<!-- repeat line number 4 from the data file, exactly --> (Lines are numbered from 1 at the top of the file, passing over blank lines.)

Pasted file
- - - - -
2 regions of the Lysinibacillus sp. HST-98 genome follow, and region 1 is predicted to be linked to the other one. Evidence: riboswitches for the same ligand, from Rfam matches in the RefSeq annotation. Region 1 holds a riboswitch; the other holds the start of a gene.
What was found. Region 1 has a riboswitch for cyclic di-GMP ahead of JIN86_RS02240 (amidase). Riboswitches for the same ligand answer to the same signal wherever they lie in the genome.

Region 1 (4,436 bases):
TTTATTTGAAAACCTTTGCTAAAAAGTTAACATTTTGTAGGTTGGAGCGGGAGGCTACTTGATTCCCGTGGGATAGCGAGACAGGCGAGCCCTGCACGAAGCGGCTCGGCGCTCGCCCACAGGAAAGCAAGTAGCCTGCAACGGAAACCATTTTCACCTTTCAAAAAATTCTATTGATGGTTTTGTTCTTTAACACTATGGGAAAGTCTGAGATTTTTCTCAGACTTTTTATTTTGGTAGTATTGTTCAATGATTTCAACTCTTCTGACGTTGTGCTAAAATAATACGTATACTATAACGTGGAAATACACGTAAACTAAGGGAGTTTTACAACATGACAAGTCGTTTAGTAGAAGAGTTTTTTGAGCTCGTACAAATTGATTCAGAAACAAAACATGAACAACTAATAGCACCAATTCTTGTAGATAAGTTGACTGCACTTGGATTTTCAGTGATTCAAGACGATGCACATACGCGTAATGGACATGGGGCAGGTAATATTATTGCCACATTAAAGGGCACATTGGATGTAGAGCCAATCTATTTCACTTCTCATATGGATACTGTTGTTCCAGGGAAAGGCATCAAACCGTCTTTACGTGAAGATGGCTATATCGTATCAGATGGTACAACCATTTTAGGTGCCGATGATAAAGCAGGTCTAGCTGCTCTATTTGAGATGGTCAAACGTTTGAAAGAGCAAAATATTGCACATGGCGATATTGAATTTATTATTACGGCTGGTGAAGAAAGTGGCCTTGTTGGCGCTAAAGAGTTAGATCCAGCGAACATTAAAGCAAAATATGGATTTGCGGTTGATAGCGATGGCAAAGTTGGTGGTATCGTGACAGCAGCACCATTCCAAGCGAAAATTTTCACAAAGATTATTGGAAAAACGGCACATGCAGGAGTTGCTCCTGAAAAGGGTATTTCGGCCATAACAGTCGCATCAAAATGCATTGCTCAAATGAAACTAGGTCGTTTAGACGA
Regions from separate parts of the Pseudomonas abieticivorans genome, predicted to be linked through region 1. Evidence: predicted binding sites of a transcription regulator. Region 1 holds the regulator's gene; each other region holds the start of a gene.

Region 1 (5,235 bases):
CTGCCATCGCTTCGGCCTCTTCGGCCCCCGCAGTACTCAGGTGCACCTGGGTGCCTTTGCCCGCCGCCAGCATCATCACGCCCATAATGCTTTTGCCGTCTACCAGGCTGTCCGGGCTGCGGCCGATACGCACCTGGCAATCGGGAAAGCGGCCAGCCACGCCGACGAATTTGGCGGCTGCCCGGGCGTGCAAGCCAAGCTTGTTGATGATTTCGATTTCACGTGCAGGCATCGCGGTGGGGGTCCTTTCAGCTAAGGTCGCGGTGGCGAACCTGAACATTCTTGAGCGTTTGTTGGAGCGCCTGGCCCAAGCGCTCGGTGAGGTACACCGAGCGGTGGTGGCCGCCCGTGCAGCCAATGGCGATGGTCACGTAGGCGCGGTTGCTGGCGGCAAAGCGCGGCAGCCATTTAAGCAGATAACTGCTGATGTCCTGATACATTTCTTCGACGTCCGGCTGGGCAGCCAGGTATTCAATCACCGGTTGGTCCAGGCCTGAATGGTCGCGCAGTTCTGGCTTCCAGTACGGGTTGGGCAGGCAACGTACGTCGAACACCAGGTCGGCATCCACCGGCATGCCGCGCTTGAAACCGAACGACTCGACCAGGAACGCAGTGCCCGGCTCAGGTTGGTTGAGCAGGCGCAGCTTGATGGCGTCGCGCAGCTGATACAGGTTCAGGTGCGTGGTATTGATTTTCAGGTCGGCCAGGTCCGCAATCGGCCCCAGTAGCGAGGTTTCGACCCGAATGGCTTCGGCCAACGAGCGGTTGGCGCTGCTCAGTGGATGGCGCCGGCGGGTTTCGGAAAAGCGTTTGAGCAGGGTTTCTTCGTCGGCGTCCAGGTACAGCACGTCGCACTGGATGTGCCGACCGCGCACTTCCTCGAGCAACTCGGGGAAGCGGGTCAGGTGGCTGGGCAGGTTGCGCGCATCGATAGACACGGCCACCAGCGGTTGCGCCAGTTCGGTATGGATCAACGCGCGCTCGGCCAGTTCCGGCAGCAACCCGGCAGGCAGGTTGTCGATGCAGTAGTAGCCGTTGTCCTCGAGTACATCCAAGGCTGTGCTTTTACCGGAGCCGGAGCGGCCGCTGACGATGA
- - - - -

TTTATTTGAAAACCTTTGCTAAAAAGTTAACATTTTGTAGGTTGGAGCGGGAGGCTACTTGATTCCCGTGGGATAGCGAGACAGGCGAGCCCTGCACGAAGCGGCTCGGCGCTCGCCCACAGGAAAGCAAGTAGCCTGCAACGGAAACCATTTTCACCTTTCAAAAAATTCTATTGATGGTTTTGTTCTTTAACACTATGGGAAAGTCTGAGATTTTTCTCAGACTTTTTATTTTGGTAGTATTGTTCAATGATTTCAACTCTTCTGACGTTGTGCTAAAATAATACGTATACTATAACGTGGAAATACACGTAAACTAAGGGAGTTTTACAACATGACAAGTCGTTTAGTAGAAGAGTTTTTTGAGCTCGTACAAATTGATTCAGAAACAAAACATGAACAACTAATAGCACCAATTCTTGTAGATAAGTTGACTGCACTTGGATTTTCAGTGATTCAAGACGATGCACATACGCGTAATGGACATGGGGCAGGTAATATTATTGCCACATTAAAGGGCACATTGGATGTAGAGCCAATCTATTTCACTTCTCATATGGATACTGTTGTTCCAGGGAAAGGCATCAAACCGTCTTTACGTGAAGATGGCTATATCGTATCAGATGGTACAACCATTTTAGGTGCCGATGATAAAGCAGGTCTAGCTGCTCTATTTGAGATGGTCAAACGTTTGAAAGAGCAAAATATTGCACATGGCGATATTGAATTTATTATTACGGCTGGTGAAGAAAGTGGCCTTGTTGGCGCTAAAGAGTTAGATCCAGCGAACATTAAAGCAAAATATGGATTTGCGGTTGATAGCGATGGCAAAGTTGGTGGTATCGTGACAGCAGCACCATTCCAAGCGAAAATTTTCACAAAGATTATTGGAAAAACGGCACATGCAGGAGTTGCTCCTGAAAAGGGTATTTCGGCCATAACAGTCGCATCAAAATGCATTGCTCAAATGAAACTAGGTCGTTTAGACGA